HR concerns of the cannabis industry and how to avoid them
It’s hard enough starting a business if you have a background in business, but the cannabis industry faces a distinct set of challenges, regulations and laws that can make it even more difficult than similar industries without illegal roots.
With legal marijuana sales topping $3.5 billion in 2016 and more than 100,000 workers now employed in the industry, the key to a successful cannabis business may rest on the quality of employees hired and the ability to keep those employees happy — both functions of traditional human resources departments.
But where small, non-cannabis businesses can turn to professional employment organizations to outsource those duties and remain focused on their core operations, the unique needs of the industry put a heavier emphasis on cannabis-specific employment services.
That’s where Denver-based Faces Human Capital Management comes in.
Founded by managing partners Christopher Cassese and Caela Bintner, Faces provides an HR platform for any level of the industry, complete with payroll, taxes, benefits packages, employee tracking and even customizable reports for cannabis businesses.
Marijuana Venture interviewed the two HR specialists to find out what cannabis business owners need to watch for, including high turnover rates, employee classification and recruiting the right person for the culture of your business.
Cassese and Bintner met at a large, publicly traded company where they both worked. Cassese had 20 years of experience in sales at companies like Merrill Lynch and HSBC, as well as several years working in professional employment organization. Bintner had 25 years of experience in sales and public relations, including a stint with the first Bush Administration.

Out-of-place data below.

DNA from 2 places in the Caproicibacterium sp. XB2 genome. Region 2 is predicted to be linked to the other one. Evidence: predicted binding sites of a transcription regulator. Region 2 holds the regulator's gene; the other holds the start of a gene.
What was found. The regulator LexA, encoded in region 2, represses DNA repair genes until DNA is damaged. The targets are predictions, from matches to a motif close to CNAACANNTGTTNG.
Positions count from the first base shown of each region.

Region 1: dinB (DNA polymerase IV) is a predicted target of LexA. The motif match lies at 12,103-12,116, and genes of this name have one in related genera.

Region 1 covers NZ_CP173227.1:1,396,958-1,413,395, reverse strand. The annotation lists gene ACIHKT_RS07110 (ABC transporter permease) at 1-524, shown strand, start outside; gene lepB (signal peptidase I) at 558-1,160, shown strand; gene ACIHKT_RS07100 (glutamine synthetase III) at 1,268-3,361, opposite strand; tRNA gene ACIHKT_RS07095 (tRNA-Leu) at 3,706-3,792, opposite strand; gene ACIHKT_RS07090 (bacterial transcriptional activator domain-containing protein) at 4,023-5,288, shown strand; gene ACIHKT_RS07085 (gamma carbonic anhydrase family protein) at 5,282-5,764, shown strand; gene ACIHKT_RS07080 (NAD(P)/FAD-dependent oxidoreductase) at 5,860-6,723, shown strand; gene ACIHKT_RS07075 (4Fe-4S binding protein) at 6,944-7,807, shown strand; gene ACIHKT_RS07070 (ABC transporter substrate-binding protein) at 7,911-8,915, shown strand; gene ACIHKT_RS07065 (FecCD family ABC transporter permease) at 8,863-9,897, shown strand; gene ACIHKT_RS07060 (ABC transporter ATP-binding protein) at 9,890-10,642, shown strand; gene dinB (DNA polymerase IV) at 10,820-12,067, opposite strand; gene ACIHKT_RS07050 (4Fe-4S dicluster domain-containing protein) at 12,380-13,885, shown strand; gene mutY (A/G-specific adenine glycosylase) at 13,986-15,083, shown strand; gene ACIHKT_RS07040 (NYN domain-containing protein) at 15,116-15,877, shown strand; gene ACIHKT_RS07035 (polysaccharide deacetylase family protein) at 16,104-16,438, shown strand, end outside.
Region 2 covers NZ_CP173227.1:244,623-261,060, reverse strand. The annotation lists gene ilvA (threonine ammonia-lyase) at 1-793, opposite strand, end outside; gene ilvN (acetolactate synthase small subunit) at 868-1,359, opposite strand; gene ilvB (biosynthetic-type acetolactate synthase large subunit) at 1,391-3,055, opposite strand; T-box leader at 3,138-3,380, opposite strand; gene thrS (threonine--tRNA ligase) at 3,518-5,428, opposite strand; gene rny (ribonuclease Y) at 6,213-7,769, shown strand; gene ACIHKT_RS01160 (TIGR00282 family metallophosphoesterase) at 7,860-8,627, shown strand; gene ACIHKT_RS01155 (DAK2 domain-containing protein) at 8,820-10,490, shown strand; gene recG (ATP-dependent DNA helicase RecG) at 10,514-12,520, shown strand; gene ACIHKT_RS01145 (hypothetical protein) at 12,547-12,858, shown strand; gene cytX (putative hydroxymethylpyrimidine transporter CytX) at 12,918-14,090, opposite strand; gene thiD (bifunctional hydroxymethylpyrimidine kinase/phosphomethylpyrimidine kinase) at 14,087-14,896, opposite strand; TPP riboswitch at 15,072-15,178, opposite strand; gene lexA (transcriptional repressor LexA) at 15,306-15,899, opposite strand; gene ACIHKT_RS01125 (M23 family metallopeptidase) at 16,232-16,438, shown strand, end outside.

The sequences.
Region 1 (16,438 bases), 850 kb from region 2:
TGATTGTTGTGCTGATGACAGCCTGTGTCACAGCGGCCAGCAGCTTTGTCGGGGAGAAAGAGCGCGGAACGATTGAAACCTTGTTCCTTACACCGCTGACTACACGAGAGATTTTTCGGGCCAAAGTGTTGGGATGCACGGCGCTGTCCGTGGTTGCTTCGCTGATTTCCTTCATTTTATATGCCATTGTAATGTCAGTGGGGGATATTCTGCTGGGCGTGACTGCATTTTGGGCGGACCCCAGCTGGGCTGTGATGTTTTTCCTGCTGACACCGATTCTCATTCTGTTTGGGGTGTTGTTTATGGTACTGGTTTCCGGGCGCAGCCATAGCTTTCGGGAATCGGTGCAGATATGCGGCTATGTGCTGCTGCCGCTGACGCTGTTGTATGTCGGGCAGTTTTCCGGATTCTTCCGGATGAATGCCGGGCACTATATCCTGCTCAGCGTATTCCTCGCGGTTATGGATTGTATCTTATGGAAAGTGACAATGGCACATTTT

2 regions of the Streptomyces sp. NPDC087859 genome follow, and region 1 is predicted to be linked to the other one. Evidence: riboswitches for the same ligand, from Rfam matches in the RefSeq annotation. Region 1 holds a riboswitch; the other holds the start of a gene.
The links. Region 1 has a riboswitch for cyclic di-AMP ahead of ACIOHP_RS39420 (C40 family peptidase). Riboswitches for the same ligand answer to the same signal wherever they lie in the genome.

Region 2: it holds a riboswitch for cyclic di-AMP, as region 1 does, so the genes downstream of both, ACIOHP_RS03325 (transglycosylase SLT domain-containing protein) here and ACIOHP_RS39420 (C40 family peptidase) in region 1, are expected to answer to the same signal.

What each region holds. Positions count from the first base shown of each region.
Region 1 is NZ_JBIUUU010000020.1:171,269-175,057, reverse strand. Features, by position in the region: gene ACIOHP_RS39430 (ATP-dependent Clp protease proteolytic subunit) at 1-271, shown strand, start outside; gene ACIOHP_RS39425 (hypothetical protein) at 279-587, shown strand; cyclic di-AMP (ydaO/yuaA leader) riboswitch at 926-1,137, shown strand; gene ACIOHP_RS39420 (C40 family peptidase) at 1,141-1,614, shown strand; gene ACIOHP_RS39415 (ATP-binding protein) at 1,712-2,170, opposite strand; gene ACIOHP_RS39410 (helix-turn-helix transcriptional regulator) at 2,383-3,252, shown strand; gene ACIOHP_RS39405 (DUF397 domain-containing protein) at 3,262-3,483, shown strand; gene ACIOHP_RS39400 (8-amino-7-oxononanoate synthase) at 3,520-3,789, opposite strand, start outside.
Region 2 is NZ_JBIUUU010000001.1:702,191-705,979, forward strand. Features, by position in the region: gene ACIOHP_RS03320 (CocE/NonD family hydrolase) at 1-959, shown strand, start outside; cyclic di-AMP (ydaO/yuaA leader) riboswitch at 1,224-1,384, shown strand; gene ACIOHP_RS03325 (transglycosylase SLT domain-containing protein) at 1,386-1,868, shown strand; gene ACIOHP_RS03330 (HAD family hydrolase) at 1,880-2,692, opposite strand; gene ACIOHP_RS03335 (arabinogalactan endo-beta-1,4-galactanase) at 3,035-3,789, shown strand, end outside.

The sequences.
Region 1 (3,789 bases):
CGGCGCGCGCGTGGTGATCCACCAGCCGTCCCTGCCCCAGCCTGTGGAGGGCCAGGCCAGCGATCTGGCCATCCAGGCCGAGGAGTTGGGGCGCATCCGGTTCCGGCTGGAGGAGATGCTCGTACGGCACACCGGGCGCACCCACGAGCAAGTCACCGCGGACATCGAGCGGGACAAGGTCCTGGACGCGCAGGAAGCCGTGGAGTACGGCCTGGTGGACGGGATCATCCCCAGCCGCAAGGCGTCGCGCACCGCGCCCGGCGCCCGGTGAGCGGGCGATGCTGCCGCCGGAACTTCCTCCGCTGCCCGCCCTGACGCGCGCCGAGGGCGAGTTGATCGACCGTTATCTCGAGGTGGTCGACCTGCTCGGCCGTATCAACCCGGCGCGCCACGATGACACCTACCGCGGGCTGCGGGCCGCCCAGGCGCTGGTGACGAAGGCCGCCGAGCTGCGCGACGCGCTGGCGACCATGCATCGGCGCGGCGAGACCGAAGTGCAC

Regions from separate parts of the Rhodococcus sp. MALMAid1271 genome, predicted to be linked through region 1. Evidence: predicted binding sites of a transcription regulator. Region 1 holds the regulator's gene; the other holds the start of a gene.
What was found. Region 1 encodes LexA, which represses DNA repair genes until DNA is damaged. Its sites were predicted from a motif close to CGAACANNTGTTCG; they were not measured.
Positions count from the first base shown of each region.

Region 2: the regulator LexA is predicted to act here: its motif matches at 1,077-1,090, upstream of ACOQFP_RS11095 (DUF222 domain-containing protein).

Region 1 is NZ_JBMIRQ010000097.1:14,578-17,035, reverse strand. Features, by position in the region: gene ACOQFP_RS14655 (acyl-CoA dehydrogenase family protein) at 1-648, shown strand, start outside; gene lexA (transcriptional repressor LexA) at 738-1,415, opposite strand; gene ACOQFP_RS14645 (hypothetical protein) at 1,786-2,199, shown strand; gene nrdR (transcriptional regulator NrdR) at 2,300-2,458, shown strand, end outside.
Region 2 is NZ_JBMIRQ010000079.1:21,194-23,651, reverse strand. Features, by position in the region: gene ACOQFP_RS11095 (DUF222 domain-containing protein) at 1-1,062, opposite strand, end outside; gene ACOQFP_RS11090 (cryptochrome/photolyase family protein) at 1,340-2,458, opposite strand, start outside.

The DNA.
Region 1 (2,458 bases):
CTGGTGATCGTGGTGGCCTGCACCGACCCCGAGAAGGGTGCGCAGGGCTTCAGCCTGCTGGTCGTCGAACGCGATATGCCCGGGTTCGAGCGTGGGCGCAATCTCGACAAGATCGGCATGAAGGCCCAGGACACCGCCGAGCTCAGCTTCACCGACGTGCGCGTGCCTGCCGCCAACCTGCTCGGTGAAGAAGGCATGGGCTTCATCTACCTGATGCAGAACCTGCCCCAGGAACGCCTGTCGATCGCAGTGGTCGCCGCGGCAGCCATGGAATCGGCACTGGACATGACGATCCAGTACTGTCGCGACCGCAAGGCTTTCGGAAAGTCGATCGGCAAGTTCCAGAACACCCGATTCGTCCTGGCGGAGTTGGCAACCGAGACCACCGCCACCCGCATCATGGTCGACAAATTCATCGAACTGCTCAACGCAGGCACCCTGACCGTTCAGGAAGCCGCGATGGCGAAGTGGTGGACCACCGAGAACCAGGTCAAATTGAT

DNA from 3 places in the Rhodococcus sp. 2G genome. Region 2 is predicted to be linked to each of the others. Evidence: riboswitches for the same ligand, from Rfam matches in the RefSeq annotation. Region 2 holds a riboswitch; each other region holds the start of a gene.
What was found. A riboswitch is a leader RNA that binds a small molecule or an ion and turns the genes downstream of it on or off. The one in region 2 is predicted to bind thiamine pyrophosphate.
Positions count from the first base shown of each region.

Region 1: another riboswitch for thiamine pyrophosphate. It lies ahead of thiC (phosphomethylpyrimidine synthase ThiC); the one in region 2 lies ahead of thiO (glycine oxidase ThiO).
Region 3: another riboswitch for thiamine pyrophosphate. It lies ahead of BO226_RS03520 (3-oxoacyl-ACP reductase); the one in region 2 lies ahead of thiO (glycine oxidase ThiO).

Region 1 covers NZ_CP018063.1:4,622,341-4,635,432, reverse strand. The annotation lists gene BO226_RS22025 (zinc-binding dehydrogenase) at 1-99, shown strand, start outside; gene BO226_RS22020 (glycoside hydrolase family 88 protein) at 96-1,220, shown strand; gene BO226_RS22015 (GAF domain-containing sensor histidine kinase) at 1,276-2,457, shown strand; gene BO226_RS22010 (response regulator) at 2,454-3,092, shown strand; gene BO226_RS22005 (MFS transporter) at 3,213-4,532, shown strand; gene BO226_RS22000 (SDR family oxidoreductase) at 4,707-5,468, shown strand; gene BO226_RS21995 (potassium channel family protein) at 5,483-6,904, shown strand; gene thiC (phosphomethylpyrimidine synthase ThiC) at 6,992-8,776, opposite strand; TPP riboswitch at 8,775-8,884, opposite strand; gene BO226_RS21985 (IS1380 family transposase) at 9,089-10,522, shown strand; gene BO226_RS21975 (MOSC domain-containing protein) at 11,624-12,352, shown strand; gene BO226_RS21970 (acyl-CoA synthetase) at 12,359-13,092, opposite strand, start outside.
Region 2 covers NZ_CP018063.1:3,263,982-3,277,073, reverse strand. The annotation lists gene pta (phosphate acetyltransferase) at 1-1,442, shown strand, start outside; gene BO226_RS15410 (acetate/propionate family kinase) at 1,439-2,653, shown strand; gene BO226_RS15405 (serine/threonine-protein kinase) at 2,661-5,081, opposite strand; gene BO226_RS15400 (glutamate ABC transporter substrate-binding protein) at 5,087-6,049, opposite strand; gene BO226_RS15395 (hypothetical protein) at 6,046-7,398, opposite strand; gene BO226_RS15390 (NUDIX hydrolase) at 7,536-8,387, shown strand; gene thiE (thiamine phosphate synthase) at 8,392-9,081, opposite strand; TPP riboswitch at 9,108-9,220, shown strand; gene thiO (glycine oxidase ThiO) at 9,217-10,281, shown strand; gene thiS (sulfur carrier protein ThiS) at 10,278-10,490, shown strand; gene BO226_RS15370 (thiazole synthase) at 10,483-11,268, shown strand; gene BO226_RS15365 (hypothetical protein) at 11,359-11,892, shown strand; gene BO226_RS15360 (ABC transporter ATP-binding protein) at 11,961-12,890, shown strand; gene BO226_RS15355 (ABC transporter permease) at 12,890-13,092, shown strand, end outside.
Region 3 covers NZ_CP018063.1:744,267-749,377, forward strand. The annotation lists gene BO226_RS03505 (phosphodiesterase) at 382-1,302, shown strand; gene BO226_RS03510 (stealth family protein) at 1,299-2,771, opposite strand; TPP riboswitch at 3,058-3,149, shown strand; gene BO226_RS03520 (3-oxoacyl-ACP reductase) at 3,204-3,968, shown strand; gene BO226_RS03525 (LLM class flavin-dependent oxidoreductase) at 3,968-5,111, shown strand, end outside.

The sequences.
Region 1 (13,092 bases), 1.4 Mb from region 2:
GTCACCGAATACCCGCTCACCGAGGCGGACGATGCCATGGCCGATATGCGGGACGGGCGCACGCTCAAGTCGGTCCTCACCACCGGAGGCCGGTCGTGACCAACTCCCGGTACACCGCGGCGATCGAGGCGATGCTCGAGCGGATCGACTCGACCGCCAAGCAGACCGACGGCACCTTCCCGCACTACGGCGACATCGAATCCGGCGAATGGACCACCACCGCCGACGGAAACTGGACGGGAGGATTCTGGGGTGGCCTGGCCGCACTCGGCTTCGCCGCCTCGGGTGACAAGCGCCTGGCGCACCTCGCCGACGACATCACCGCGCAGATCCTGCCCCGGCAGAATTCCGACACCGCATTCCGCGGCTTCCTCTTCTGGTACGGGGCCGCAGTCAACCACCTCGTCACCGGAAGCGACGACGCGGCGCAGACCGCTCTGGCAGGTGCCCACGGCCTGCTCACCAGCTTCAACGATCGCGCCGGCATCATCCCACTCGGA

Together, they saw a need growing in Colorado and across the nation for traditional human resource services in the burgeoning cannabis industry, from recruiting to time and attendance to state compliance and offboarding.
“Anything an employee would need from hello to goodbye” they could address, says Bitner.
As the cannabis industry became a “burgeoning part of the economy” in Colorado, Cassese says he saw it moving from hippies to a more mainstream business crowd who would need professional services.
Bitner had already seen the value of cannabis and wanted to help bring it out of the shadows. So in July 2015, the pair founded Faces, offering an outsourced HR option for businesses working in cannabis.
“This industry needs to be legitimized,” she says.
While Cassese says all industries face the traditional fundamental issues of human resources such as paperwork and taxes, the nature of the cannabis industry often requires a different type of employee, making recruiting a top concern for many working in cannabis.
While there are crossovers such as logistics jobs, manufacturing work, front office and sales positions, Cassese says many cannabis retailers are looking for people who are more “nurturing” in nature, especially at dispensaries that serve a lot of medical patients.
Many employees, especially those with industry knowledge, are courted by multiple shops, often all paying around the same wage. That can lead to a higher turnover rate than in more traditional industries.